After adsorptive lipase and laccase immobilization, a higher amount of immobilized enzymes was determined, as after covalent fixation, since SDS treatment was applied afterwards. It can therefore be assumed that the covalent type of immobilization includes also a portion of adsorptive immobilization, as well, because the covalent immobilization cannot occur independently of the adsorptive one. The hypothesis can be proposed that this portion of non-covalent-bound enzyme molecules has been desorbed, leading to a decline of immobilized enzyme amount. As SDS treatment is a very rough approach for detaching enzymes from surfaces, the remaining amounts can be seen as firmly attached to the BT surface. For enzyme-BT samples after adsorptive tethering, no SDS treatment was performed so that a high number of non-covalent interactions can persist. This interplay may occur between enzyme and carrier and, particularly, between enzyme molecules themselves, but does not allow for permanent anchoring of the enzyme molecules to the carrier surface.
Figure 5 shows a comparison of the used immobilization techniques for both chosen enzymes. Based on the theoretical assumptions made in Section 2.3.2, immobilization results are compared to a theoretical ideal monolayer of immobilized enzymes. Therefore, the amount of immobilized enzymes, as well as the enzyme activity of the samples were considered. Adsorptively-bound lipase showed the highest amounts of immobilized enzymes. As it was significantly higher than for an expected monolayer, it can be assumed that multilayer immobilization occurred. However, it did not result in higher amounts of enzyme activity. For laccase, adsorptively-bound enzyme resulted in slightly better enzyme activity compared to the covalent binding method, which is also the case when comparing the immobilized enzyme amounts. The difference between the immobilization results of adsorptively-bound lipase and laccase can partly be explained by taking the concept of ‘hard’ and ‘soft’ proteins into account, which was introduced by Norde and Anusiem in 1992 . While ‘soft’ proteins, with their lower internal structural stability, can be adsorbed better onto surfaces, ‘hard’ proteins, in contrast, have stronger inner connections and hence a higher stability of their native structure.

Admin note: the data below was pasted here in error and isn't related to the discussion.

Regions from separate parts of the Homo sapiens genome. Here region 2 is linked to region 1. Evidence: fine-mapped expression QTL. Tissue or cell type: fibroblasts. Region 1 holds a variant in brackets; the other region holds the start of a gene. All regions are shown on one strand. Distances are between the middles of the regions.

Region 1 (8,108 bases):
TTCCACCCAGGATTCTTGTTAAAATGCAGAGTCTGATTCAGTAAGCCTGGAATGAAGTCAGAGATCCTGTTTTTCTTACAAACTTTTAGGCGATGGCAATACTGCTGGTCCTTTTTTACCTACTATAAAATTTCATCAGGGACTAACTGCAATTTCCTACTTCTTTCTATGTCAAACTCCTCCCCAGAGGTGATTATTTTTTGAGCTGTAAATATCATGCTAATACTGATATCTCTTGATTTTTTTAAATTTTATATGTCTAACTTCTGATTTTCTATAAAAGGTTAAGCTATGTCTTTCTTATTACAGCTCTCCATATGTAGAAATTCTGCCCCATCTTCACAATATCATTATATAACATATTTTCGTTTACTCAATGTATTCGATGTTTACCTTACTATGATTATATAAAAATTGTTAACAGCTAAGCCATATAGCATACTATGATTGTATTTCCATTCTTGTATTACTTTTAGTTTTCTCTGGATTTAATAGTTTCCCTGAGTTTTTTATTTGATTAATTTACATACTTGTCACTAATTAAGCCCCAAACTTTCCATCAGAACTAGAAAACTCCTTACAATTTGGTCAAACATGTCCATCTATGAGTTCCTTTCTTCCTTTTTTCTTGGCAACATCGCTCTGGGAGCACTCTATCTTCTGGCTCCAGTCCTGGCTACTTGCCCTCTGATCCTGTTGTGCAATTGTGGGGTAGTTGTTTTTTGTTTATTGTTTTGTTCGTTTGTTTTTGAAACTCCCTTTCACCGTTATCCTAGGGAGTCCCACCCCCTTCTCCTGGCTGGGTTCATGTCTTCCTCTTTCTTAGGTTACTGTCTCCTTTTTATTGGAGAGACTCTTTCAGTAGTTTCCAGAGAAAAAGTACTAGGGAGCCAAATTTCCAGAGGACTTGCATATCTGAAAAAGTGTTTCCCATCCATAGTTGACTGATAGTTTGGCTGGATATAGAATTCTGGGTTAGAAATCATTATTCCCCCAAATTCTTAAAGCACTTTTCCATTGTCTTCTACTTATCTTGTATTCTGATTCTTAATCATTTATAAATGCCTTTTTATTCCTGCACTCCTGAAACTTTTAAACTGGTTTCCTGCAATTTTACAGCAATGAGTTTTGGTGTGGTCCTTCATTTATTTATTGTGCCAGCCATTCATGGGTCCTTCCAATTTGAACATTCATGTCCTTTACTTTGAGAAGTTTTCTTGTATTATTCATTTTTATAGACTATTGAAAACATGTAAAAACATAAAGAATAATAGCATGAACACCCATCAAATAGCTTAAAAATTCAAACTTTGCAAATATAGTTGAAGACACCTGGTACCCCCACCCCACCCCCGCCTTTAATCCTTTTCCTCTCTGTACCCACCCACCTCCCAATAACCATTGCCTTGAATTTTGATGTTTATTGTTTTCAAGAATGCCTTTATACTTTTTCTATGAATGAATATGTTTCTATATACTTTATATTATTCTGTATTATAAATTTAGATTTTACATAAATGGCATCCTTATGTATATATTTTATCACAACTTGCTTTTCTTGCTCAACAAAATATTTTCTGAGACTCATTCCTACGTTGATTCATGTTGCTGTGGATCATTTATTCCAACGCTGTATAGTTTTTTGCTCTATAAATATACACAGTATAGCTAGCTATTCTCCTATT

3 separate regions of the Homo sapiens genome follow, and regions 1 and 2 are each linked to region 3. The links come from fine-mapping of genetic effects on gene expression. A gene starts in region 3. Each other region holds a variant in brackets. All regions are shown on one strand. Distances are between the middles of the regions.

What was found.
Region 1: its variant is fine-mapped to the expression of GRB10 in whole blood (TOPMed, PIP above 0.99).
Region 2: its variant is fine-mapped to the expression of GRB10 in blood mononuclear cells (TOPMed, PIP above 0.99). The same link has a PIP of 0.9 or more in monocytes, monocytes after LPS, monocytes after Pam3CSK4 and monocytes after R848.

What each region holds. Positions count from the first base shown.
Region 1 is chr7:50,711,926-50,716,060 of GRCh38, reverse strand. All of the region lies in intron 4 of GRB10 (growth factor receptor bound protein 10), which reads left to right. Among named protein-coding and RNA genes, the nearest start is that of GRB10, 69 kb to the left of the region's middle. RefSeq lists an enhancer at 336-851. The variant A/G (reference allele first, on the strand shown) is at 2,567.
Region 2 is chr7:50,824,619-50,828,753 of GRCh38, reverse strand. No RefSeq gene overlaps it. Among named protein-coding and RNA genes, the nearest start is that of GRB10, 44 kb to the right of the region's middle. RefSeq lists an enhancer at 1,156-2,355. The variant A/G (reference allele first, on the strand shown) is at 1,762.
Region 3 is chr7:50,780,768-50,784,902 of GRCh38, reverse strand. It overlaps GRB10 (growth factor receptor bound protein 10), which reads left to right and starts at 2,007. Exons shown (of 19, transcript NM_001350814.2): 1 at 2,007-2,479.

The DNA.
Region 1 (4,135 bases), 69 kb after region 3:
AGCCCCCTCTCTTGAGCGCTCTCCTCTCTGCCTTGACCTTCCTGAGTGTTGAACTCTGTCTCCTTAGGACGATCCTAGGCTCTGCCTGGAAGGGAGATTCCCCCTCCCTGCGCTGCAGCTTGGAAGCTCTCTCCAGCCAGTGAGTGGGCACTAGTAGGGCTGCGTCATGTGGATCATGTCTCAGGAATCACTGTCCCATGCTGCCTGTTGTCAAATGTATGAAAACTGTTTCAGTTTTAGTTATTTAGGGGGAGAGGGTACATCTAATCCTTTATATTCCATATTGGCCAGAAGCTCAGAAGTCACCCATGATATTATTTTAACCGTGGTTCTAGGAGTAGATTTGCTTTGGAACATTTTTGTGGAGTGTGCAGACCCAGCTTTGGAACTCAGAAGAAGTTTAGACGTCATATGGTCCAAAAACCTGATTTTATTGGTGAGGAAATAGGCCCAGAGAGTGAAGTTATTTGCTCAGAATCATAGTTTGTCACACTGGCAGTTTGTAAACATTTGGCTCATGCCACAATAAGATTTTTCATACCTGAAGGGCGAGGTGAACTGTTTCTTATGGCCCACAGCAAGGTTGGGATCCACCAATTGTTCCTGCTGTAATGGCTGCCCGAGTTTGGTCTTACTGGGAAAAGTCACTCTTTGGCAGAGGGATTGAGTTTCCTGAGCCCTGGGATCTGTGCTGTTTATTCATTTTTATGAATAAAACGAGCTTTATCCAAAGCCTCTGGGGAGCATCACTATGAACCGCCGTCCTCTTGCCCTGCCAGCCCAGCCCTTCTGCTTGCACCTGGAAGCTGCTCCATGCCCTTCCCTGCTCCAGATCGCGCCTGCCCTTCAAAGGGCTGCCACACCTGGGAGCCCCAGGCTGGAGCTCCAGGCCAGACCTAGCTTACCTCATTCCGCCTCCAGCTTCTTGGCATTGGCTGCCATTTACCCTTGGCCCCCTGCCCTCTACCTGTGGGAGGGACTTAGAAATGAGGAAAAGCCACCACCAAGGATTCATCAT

In comparison to the dissolved enzymes, the immobilization leads to an activity decrease for both biocatalysts. Nonetheless, the respective best activity results reached a comparable level for both enzymes. The used immobilization methods tether the enzyme molecules to the BT surface, but it cannot be excluded that access to the active side is hindered by the spatial orientation of the enzymes on the BT surface. Furthermore, there is a probability that during covalent immobilization, on the one hand, functional groups of the active site or some close to it are linked to the BT surface or to other functionalities of further lipase molecules during the lipase immobilization. On the other hand, besides the linkage of nucleophilic groups on the surface of the laccase molecule with the anhydride moieties on the BT-PEMA surface, a covalent bond between anhydride groups and amino acid sidechains of the active side of laccase can occur. Moreover, structural changes in the secondary and tertiary structure of the enzyme molecules caused by the immobilization processes are possible. All these factors would explain a decrease in enzyme activity.